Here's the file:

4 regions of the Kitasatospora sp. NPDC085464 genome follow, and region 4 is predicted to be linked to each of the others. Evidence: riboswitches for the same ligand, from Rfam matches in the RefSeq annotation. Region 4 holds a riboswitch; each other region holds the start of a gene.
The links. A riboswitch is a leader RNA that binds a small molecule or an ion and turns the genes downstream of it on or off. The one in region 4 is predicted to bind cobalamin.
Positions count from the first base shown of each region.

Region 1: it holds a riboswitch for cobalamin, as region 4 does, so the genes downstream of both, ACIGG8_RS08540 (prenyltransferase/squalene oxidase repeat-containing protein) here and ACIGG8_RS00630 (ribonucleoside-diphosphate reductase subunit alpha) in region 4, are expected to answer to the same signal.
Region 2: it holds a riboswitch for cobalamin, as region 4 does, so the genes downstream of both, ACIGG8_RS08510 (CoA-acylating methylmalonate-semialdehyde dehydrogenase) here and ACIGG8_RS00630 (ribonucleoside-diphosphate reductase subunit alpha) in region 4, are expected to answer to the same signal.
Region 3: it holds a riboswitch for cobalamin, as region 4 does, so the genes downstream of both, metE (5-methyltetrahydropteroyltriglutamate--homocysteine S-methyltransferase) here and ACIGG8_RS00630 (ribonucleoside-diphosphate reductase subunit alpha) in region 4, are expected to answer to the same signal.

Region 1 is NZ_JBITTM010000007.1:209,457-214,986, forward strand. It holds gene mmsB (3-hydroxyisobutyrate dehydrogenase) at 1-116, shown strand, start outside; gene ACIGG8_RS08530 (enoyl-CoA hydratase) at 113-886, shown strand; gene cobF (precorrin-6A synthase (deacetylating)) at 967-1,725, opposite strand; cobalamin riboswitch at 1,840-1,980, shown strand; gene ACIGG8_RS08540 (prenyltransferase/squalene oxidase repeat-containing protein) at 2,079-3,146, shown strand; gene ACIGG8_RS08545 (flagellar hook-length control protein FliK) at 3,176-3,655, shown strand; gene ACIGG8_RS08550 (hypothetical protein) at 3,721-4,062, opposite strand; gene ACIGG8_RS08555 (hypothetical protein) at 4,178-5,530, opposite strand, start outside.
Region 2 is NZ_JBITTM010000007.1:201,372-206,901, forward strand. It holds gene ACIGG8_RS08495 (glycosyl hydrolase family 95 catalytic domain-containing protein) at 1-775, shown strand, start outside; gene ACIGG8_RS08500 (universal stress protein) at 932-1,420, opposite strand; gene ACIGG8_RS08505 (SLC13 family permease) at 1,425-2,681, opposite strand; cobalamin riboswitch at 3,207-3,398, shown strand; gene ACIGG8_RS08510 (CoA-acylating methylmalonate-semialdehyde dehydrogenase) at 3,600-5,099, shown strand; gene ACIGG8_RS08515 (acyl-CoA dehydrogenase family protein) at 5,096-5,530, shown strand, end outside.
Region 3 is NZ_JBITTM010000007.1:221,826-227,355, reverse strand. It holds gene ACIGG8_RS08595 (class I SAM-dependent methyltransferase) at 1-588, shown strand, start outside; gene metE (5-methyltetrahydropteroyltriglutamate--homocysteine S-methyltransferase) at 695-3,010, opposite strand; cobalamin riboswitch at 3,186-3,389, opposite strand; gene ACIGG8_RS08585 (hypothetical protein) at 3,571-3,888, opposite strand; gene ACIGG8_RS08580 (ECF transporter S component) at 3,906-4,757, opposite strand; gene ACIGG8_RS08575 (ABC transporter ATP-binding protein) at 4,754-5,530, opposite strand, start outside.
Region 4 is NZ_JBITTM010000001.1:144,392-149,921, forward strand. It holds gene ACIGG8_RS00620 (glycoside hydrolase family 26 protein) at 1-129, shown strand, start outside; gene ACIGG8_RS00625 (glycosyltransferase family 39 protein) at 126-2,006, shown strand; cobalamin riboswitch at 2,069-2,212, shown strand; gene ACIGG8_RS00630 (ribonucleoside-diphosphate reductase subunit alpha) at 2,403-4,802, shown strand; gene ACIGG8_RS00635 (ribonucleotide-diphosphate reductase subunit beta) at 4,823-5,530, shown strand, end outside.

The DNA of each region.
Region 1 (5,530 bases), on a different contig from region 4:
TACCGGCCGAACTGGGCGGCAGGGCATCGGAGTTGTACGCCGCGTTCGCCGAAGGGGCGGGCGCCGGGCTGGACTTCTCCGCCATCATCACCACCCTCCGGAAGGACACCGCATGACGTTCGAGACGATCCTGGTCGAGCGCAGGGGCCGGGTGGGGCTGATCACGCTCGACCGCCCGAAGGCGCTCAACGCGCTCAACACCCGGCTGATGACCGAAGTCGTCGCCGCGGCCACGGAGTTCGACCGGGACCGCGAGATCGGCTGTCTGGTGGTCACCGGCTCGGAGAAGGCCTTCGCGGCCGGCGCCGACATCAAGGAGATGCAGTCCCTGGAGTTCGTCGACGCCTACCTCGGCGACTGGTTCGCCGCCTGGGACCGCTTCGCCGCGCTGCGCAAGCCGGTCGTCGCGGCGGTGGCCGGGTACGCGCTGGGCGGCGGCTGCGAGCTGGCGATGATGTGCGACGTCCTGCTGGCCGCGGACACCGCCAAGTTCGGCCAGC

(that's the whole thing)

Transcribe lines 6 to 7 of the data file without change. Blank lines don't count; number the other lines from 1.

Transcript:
Region 3: it holds a riboswitch for cobalamin, as region 4 does, so the genes downstream of both, metE (5-methyltetrahydropteroyltriglutamate--homocysteine S-methyltransferase) here and ACIGG8_RS00630 (ribonucleoside-diphosphate reductase subunit alpha) in region 4, are expected to answer to the same signal.

Region 1 is NZ_JBITTM010000007.1:209,457-214,986, forward strand. It holds gene mmsB (3-hydroxyisobutyrate dehydrogenase) at 1-116, shown strand, start outside; gene ACIGG8_RS08530 (enoyl-CoA hydratase) at 113-886, shown strand; gene cobF (precorrin-6A synthase (deacetylating)) at 967-1,725, opposite strand; cobalamin riboswitch at 1,840-1,980, shown strand; gene ACIGG8_RS08540 (prenyltransferase/squalene oxidase repeat-containing protein) at 2,079-3,146, shown strand; gene ACIGG8_RS08545 (flagellar hook-length control protein FliK) at 3,176-3,655, shown strand; gene ACIGG8_RS08550 (hypothetical protein) at 3,721-4,062, opposite strand; gene ACIGG8_RS08555 (hypothetical protein) at 4,178-5,530, opposite strand, start outside.